The Hate U Give (George Tillman Jr., 2018) 3 out of 4 stars.
Based on the eponymous 2017 young-adult novel by Angie Thomas, itself inspired by the late rapper Tupac Shakur’s THUG LIFE tattoo (Shakur said the letters stood for “The Hate U Give Little Infants F**** Everybody”), George Tillman Jr.’s The Hate U Give is a moving account of an African-American community dealing with the police shooting of an innocent young man. Though overly prone to broad strokes and occasional stereotypes, the movie – from a script by Audrey Wells (Under the Tuscan Sun) – mostly succeeds in raising important issues in a manner sure to be accessible to a diverse audience. With an appealing cast and a sharp wit (to balance the tragedy), director Tillman (The Longest Ride) keeps the story engaging, throughout.
Indeed, this is a film with both a strong message and well-realized narrative, helped along by a winning central performance from Amandla Stenberg (As You Are) as Starr, lead character and narrator. She’s 16, living a normal-enough teenage life, except that every day her mother drives her and her two brothers outside of their depressed urban neighborhood to a nearby, mostly white, private school. We find out eventually why mom decided to place her kids there, but in the meantime, this sets up Starr for a double life, very much one way at school and another way back home. Hyper-aware of the role of race in life – the film opens with her loving father, an ex-con, giving the kids “The Talk” about how to avoid being killed by police – she successfully navigates her two identities, with friends in both places. Everything changes, however, when a close childhood pal is shot by a cop.
From there, both Starr’s worlds collide in explosive ways, her carefully managed behaviors no longer relevant or helpful. The film handles this shift admirably well, showing Starr’s transition from passive to active participant in her own life as an ultimate positive, no matter the fraught journey. But to get to a better future, Starr, along with her family and acquaintances, friends and enemies, must first face the immediate consequences of her decisions to testify in court and protest in the street. Stenberg – a magnetic presence – is ably supported by an ensemble that includes Common (Love Beats Rhymes), Regina Hall (Support the Girls), Russell Hornsby (Fences), Issa Rae (HBO’s Insecure) and Algee Smith (Detroit), among others. This is gripping drama, ripped from today’s (and yesterday’s, but hopefully not tomorrow’s) headlines.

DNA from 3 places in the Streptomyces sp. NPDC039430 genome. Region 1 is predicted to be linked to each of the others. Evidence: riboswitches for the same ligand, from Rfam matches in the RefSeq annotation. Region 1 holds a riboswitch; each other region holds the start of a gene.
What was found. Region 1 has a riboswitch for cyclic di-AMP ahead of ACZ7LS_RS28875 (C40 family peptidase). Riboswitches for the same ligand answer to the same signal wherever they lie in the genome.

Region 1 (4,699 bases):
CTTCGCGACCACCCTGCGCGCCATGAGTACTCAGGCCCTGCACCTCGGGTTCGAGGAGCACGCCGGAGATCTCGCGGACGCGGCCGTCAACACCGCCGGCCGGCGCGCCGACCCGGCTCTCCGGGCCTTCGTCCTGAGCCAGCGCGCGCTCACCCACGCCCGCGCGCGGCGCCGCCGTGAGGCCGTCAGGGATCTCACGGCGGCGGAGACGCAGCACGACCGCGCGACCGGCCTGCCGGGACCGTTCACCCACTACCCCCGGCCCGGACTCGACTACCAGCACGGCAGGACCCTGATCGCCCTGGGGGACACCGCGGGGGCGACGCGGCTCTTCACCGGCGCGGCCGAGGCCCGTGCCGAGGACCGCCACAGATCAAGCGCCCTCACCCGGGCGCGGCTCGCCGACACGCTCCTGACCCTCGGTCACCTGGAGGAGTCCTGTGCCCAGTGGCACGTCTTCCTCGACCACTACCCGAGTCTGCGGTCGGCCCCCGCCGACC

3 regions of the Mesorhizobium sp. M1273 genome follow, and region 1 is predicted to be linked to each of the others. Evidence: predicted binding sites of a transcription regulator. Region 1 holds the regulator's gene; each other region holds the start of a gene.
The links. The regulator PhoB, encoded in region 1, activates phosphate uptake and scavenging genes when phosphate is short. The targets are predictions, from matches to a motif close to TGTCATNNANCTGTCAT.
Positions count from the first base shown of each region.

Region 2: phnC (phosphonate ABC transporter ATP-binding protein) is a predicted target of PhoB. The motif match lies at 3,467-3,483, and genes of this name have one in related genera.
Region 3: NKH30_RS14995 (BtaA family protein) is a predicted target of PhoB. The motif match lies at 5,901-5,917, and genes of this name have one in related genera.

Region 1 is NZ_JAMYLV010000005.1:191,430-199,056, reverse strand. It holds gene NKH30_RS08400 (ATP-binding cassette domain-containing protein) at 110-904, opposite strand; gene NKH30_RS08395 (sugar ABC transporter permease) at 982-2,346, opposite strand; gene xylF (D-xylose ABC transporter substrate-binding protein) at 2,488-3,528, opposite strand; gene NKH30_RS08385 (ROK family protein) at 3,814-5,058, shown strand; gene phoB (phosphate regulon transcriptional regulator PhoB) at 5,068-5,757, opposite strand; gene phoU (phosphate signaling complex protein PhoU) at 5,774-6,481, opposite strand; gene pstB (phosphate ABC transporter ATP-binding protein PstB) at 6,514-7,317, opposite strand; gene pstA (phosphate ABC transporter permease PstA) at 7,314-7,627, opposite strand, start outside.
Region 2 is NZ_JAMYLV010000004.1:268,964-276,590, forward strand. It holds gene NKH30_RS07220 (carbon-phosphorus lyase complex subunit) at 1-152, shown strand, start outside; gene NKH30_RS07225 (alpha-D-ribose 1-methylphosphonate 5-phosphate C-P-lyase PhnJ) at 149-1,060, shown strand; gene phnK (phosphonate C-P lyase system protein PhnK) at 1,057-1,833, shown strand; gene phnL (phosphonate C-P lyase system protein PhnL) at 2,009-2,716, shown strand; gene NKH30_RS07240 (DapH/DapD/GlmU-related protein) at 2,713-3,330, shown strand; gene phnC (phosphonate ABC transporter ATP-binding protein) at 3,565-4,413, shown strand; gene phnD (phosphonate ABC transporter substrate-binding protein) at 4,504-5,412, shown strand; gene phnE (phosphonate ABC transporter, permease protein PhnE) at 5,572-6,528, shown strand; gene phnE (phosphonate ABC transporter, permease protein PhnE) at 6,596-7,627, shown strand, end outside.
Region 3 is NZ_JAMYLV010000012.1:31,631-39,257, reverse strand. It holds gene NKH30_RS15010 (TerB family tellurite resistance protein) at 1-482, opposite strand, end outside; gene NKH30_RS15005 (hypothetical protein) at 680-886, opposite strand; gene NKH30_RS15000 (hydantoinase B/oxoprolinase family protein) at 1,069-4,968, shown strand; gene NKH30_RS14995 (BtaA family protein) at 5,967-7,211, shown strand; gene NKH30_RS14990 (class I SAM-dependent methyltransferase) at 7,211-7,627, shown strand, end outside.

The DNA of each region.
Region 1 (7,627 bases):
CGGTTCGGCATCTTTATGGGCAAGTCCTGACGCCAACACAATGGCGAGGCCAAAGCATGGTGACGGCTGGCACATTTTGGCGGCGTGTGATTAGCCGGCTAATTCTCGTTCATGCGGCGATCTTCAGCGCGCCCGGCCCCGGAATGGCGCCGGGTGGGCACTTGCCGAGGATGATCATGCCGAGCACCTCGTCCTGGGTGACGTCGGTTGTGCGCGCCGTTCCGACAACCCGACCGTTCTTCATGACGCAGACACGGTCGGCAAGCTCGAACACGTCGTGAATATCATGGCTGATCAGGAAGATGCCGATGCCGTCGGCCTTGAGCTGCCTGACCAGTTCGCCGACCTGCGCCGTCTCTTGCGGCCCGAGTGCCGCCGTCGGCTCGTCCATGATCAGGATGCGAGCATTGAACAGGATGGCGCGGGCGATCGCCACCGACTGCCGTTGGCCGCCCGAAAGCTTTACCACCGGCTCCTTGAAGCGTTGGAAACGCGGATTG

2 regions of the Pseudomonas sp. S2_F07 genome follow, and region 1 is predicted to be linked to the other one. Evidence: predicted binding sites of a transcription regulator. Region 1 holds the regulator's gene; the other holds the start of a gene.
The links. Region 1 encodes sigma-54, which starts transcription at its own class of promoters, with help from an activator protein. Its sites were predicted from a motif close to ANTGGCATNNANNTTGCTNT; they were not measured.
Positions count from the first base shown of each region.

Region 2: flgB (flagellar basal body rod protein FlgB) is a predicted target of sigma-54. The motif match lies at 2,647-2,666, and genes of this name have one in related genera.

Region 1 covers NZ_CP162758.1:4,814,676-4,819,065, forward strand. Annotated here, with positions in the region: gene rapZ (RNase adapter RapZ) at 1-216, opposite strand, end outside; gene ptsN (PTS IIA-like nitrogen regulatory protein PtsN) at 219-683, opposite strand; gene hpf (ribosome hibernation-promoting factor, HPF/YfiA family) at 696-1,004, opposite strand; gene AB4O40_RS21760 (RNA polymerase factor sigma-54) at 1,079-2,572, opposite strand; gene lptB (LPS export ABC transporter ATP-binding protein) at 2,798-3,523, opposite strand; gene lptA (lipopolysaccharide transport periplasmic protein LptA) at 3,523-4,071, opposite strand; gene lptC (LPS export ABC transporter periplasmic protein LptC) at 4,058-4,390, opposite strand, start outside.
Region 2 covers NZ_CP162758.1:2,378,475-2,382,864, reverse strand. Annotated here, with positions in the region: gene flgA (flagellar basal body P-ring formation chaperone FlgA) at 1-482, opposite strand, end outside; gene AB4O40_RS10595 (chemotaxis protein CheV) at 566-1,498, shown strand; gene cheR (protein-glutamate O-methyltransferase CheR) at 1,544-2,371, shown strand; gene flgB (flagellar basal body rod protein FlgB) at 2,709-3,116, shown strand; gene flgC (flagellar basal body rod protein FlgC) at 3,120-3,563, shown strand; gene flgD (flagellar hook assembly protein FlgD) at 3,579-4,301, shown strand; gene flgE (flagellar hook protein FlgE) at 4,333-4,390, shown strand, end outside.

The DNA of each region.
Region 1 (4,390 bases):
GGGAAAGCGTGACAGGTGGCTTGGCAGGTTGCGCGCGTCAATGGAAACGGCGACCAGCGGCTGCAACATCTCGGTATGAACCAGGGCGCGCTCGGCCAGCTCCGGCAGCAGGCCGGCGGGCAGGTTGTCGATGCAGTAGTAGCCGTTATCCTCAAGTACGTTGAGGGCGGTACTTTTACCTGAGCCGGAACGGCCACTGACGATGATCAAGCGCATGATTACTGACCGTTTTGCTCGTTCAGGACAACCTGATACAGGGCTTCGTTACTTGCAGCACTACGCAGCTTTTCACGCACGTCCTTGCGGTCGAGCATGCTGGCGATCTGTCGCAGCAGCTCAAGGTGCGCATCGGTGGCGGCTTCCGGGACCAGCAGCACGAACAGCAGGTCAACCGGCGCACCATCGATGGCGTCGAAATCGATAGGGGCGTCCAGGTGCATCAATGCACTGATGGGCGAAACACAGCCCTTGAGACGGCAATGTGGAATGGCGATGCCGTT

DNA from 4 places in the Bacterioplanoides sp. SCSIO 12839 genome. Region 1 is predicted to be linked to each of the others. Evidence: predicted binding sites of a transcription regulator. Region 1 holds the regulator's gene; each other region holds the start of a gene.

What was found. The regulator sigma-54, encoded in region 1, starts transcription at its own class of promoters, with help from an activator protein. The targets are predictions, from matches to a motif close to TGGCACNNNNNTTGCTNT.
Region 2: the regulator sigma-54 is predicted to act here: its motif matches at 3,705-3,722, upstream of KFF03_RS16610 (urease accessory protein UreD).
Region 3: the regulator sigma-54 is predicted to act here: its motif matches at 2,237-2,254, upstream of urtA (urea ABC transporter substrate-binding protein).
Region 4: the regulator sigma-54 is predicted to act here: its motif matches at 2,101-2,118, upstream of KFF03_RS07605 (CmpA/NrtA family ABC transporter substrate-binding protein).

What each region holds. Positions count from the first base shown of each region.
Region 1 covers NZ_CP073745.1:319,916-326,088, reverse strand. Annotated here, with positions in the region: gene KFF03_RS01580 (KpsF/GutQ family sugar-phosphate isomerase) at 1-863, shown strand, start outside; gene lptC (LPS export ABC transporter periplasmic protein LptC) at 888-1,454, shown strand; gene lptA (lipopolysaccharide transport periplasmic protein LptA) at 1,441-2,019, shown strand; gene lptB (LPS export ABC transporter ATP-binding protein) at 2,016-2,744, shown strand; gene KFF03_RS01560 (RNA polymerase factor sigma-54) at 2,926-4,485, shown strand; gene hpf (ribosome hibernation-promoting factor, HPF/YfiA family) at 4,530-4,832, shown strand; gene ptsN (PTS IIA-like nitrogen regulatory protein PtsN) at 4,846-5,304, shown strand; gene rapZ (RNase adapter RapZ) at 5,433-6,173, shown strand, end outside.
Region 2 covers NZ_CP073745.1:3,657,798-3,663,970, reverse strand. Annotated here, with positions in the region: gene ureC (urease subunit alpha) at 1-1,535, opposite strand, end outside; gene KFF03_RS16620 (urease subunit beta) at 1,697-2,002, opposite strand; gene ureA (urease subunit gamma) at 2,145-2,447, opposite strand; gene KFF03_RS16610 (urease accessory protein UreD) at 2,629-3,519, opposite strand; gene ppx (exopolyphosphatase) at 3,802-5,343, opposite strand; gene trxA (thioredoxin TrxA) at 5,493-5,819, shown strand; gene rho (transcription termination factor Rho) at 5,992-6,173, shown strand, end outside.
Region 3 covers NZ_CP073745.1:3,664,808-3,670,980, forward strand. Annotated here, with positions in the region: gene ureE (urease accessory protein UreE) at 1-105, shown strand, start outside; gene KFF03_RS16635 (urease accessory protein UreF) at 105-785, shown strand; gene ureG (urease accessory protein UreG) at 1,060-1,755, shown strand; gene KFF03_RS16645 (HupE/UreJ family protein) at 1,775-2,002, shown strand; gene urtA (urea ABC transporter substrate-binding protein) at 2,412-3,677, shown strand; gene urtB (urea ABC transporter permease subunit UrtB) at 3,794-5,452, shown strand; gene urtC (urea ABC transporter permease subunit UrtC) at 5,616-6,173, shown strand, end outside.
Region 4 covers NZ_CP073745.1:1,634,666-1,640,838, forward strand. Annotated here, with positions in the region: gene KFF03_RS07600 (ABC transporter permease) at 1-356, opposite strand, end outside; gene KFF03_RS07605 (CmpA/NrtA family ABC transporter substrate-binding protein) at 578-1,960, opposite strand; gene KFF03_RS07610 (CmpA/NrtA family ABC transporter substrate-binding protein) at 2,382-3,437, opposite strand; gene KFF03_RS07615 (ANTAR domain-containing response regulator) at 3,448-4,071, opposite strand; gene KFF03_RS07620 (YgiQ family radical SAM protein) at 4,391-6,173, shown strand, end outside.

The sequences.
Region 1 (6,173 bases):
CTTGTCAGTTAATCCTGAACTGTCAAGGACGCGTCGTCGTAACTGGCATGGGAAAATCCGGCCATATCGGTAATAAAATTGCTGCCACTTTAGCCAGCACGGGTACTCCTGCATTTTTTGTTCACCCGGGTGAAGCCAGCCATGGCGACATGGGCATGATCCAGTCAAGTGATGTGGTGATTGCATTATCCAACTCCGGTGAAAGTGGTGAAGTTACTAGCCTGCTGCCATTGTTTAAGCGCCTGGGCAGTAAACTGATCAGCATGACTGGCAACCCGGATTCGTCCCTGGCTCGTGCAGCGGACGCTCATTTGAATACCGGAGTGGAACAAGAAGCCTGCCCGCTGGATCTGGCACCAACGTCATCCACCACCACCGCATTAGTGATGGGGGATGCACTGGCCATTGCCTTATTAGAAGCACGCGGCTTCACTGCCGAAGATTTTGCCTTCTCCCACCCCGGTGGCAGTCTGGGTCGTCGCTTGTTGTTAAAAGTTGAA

It’s not perfect, by any means, starting with Anthony Mackie’s perpetual scowl. A usually gifted actor, Mackie (Shelter) plays the big bad drug dealer who haunts the area, former employer to Starr’s father and one of the many who wishes Starr would shut up. Unfortunately, not only is his part underwritten (one can imagine the script’s slug line, “gangster,” informing his performance), but part of the oversimplification of the complexities of city life. To top it off, his wife is a hackneyed trope of her own, preferring the pleasures of alcohol to the responsibilities of caring for her children (I owe a debt to a university colleague, Dr. Heather E. Harris, who saw the film with me, for pointing out the prevalence of this particular black stereotype).
At least Hall and Hornsby, as an adoring longtime married couple (Starr’s parents), counter those images with a beautiful, positive story of their own. Other problems exist, mainly to do with reductive dialogue that fast-forwards us through intricate scenes (like the moments between Starr and her white boyfriend), but overall the story remains compelling and profound. The Hate U Give, then, occasional clumsiness aside, offers love and commitment as the antidote to that which ails us. Hard to argue with that.